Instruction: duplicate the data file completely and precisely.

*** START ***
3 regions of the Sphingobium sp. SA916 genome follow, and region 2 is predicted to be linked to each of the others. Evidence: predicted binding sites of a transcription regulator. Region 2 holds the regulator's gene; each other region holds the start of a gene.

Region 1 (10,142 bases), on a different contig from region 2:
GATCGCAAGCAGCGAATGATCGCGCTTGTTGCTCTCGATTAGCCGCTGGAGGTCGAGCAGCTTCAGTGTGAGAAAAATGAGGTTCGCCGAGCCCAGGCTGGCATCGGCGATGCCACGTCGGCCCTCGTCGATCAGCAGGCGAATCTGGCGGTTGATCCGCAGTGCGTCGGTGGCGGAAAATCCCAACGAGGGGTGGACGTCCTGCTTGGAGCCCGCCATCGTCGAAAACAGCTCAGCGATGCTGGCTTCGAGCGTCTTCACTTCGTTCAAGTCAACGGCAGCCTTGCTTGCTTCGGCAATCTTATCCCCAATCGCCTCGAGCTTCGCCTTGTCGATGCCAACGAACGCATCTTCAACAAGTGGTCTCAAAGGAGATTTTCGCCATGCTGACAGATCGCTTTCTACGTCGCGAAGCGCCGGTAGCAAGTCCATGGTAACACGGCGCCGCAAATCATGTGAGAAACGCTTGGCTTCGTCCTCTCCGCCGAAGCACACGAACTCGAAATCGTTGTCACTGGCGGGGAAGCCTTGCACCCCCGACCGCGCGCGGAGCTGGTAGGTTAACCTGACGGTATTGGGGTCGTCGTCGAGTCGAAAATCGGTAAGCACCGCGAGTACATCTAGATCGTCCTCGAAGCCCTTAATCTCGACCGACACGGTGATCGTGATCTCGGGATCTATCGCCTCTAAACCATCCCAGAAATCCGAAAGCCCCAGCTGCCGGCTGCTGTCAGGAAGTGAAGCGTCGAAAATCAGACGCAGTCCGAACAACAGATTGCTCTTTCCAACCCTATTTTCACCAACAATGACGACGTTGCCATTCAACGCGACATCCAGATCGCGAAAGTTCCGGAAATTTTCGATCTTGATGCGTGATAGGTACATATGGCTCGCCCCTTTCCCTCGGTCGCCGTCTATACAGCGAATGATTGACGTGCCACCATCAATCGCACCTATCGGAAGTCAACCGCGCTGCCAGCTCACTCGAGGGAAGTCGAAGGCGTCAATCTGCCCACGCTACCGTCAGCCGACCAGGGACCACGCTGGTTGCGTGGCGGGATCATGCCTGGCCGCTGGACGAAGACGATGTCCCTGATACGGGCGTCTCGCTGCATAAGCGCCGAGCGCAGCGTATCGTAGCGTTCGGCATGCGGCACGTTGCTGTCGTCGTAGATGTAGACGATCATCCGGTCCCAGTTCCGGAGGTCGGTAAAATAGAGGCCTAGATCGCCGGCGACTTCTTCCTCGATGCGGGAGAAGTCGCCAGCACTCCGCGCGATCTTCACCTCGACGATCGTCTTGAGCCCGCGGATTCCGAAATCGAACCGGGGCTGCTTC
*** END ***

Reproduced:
3 regions of the Sphingobium sp. SA916 genome follow, and region 2 is predicted to be linked to each of the others. Evidence: predicted binding sites of a transcription regulator. Region 2 holds the regulator's gene; each other region holds the start of a gene.

Region 1 (10,142 bases), on a different contig from region 2:
GATCGCAAGCAGCGAATGATCGCGCTTGTTGCTCTCGATTAGCCGCTGGAGGTCGAGCAGCTTCAGTGTGAGAAAAATGAGGTTCGCCGAGCCCAGGCTGGCATCGGCGATGCCACGTCGGCCCTCGTCGATCAGCAGGCGAATCTGGCGGTTGATCCGCAGTGCGTCGGTGGCGGAAAATCCCAACGAGGGGTGGACGTCCTGCTTGGAGCCCGCCATCGTCGAAAACAGCTCAGCGATGCTGGCTTCGAGCGTCTTCACTTCGTTCAAGTCAACGGCAGCCTTGCTTGCTTCGGCAATCTTATCCCCAATCGCCTCGAGCTTCGCCTTGTCGATGCCAACGAACGCATCTTCAACAAGTGGTCTCAAAGGAGATTTTCGCCATGCTGACAGATCGCTTTCTACGTCGCGAAGCGCCGGTAGCAAGTCCATGGTAACACGGCGCCGCAAATCATGTGAGAAACGCTTGGCTTCGTCCTCTCCGCCGAAGCACACGAACTCGAAATCGTTGTCACTGGCGGGGAAGCCTTGCACCCCCGACCGCGCGCGGAGCTGGTAGGTTAACCTGACGGTATTGGGGTCGTCGTCGAGTCGAAAATCGGTAAGCACCGCGAGTACATCTAGATCGTCCTCGAAGCCCTTAATCTCGACCGACACGGTGATCGTGATCTCGGGATCTATCGCCTCTAAACCATCCCAGAAATCCGAAAGCCCCAGCTGCCGGCTGCTGTCAGGAAGTGAAGCGTCGAAAATCAGACGCAGTCCGAACAACAGATTGCTCTTTCCAACCCTATTTTCACCAACAATGACGACGTTGCCATTCAACGCGACATCCAGATCGCGAAAGTTCCGGAAATTTTCGATCTTGATGCGTGATAGGTACATATGGCTCGCCCCTTTCCCTCGGTCGCCGTCTATACAGCGAATGATTGACGTGCCACCATCAATCGCACCTATCGGAAGTCAACCGCGCTGCCAGCTCACTCGAGGGAAGTCGAAGGCGTCAATCTGCCCACGCTACCGTCAGCCGACCAGGGACCACGCTGGTTGCGTGGCGGGATCATGCCTGGCCGCTGGACGAAGACGATGTCCCTGATACGGGCGTCTCGCTGCATAAGCGCCGAGCGCAGCGTATCGTAGCGTTCGGCATGCGGCACGTTGCTGTCGTCGTAGATGTAGACGATCATCCGGTCCCAGTTCCGGAGGTCGGTAAAATAGAGGCCTAGATCGCCGGCGACTTCTTCCTCGATGCGGGAGAAGTCGCCAGCACTCCGCGCGATCTTCACCTCGACGATCGTCTTGAGCCCGCGGATTCCGAAATCGAACCGGGGCTGCTTC